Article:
Butler Tech robot patient: Never well but always well-liked

He is by far the worst patient at this bioscience health program.

He is always sick - sometimes violently so – and often screams loudly while having heart attacks, bleeding from wounds and suffering tremors.

And his complaints are unending and at times unnerving.

That’s all in a day’s work if you are “Sim Man” – a $125,000 simulated patient in Butler Tech’s new Bioscience School in West Chester Township.

The rubberized mannequin is often the focal point of frenzied activity as the high school juniors and seniors scramble to relieve whatever the robotic patient’s latest health crisis might be.

Those heart attacks, nausea, tremors, seizures, wounds, collapsed lungs, dehydration, vomiting, nasal discharges and sweating are all controlled by a nearby operator watching through a two-mirror.

Despite his sickly ways, Sim Man – or Sim Woman if a female operator decides to speak through the patient in place of the recorded male voice – is a favorite of the students.

“It’s amazing we have Sim Man at the high school level,” said Ryan De Noma, a junior in Butler Tech’s Health Technology program.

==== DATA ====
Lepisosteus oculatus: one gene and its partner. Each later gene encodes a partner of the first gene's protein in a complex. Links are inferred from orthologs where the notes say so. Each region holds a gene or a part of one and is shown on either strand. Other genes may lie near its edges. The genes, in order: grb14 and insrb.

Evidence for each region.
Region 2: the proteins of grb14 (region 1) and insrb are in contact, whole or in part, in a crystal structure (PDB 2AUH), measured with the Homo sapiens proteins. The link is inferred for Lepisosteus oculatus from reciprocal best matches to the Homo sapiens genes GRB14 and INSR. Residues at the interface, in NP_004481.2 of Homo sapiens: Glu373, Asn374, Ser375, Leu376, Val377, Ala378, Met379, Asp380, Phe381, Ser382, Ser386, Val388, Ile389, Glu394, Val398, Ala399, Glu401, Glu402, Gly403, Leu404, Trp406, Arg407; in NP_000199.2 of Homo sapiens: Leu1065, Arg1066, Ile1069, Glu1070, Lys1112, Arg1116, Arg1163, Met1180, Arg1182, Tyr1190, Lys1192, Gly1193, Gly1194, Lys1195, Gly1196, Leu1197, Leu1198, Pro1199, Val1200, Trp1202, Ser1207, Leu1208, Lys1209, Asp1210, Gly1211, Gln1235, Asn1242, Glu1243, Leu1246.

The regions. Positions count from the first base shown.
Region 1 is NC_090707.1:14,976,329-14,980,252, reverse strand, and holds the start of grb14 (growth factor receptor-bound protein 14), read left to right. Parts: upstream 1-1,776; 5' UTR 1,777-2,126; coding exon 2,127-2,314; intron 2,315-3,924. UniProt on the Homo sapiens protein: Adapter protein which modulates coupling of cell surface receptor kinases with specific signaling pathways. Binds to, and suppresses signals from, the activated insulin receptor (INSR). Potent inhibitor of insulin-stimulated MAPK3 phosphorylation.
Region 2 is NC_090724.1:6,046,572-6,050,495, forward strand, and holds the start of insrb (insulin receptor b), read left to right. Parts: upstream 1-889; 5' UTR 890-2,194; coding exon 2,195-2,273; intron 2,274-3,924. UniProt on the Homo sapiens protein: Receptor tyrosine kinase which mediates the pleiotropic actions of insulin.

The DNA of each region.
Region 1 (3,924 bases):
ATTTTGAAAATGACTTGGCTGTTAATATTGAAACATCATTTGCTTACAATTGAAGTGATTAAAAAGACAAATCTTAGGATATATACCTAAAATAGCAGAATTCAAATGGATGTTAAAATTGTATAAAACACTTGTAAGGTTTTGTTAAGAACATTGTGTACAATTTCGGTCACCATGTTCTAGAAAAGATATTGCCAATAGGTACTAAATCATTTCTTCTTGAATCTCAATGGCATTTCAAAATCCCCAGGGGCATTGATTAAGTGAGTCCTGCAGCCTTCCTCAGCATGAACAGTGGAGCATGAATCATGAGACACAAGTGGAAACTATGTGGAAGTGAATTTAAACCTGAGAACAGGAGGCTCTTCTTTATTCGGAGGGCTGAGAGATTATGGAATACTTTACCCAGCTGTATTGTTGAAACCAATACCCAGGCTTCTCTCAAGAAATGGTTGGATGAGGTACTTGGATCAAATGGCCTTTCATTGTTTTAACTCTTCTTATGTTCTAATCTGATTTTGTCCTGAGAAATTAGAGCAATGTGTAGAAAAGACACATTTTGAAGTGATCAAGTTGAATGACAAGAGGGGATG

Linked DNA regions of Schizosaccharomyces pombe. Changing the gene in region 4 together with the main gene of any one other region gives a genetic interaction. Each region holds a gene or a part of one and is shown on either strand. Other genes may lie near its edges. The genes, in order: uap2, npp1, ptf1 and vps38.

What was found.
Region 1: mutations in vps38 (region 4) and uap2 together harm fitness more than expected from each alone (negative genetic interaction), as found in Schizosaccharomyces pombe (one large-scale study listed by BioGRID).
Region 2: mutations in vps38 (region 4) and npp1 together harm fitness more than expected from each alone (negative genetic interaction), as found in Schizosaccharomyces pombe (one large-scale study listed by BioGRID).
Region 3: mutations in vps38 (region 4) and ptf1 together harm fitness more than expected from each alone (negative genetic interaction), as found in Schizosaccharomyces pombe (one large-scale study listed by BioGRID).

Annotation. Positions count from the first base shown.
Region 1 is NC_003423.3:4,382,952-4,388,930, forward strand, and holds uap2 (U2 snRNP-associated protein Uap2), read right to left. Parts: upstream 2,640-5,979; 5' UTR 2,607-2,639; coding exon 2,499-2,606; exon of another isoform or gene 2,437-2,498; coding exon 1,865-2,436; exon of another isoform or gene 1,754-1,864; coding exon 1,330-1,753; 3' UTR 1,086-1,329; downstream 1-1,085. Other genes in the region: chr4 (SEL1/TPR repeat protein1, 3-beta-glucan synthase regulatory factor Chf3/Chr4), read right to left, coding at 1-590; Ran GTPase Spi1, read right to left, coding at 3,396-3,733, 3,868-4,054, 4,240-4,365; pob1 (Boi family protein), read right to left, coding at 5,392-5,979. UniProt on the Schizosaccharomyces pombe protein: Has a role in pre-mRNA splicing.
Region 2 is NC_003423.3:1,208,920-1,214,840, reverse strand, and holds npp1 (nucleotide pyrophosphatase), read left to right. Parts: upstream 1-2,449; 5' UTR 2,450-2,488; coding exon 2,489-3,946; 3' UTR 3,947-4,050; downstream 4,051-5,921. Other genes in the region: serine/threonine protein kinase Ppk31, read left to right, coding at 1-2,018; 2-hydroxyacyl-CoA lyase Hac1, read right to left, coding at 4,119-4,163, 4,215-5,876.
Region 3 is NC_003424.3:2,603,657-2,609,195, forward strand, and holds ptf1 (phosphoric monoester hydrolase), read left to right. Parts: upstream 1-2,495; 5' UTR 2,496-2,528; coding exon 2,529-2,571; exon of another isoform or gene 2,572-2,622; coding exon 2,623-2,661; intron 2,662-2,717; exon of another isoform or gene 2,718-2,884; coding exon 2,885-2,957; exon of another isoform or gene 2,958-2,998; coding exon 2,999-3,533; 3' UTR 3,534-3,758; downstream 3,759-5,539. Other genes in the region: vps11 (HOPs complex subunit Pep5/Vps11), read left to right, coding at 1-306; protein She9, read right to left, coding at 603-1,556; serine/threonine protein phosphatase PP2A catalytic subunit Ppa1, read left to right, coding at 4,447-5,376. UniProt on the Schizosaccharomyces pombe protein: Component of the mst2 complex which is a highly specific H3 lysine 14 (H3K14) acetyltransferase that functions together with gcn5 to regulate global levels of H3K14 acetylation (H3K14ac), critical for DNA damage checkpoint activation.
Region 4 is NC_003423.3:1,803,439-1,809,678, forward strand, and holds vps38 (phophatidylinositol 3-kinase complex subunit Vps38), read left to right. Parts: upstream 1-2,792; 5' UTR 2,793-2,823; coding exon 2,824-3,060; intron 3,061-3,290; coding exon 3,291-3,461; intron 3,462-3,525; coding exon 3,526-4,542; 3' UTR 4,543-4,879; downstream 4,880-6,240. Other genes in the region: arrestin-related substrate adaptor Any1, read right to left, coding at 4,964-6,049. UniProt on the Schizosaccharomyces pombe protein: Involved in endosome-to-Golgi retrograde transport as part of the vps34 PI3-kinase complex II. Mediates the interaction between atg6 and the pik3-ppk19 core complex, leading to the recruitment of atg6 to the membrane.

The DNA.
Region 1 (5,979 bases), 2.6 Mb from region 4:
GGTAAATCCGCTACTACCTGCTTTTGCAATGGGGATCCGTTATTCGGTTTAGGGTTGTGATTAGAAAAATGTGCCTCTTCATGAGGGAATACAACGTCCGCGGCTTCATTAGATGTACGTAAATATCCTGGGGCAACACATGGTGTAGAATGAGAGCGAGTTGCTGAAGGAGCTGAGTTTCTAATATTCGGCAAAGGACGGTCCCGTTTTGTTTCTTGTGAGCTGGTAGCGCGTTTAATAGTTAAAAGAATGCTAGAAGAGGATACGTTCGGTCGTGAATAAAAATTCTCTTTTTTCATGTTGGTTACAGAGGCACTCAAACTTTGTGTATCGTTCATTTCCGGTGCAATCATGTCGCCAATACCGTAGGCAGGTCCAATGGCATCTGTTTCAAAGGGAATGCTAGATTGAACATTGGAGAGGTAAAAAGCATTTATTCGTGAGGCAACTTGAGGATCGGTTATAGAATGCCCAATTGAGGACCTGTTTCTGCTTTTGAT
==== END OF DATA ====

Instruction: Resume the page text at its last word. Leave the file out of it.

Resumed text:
“He really prepares you for real-life situations,” said Ryan after performing chest compressions on the fake patient to kick-start his heart after his cardiac arrest.

Abbie Cook, supervisor of the Butler Tech Bioscience Center, which opened in September, is a big fan of the high-tech learning tool.

“Sim Man is an incredible addition to all the programs at the Bioscience Center. He allows our students additional opportunities for hands-on patient care and patient assessment,” said Cook.

“While we provide many opportunities for off-campus clinical experiences, the more experiential learning the better. These are some of the experiences that not only make lasting impressions on their (student) learning, but help spark a passion for their future,” said Cook.

The new Bioscience Center campus - standing high on a hill over the Interstate 75 and Cincinnati-Dayton Road interchange - is the most visible and recent example of the growing medical services corridor along highway though Butler County.

Sally Muenchen, a registered nurse and health technology instructor, said “Sim Man is the closest we can get to an actual medical emergency in a learning environment without having actual patients here.”

“Students have to identify what the problem is and how they are going to treat it,” she said.

Butler Tech senior Gabriella Rodrigez is fond of Mr. Man.

“He is really good. He functions when we need him to and he helps us learn how we need to take care of people in a real-life, fast moving situation.”

VIDEO:

See Butler Tech students save robot patient’s life. Go to @journal-news.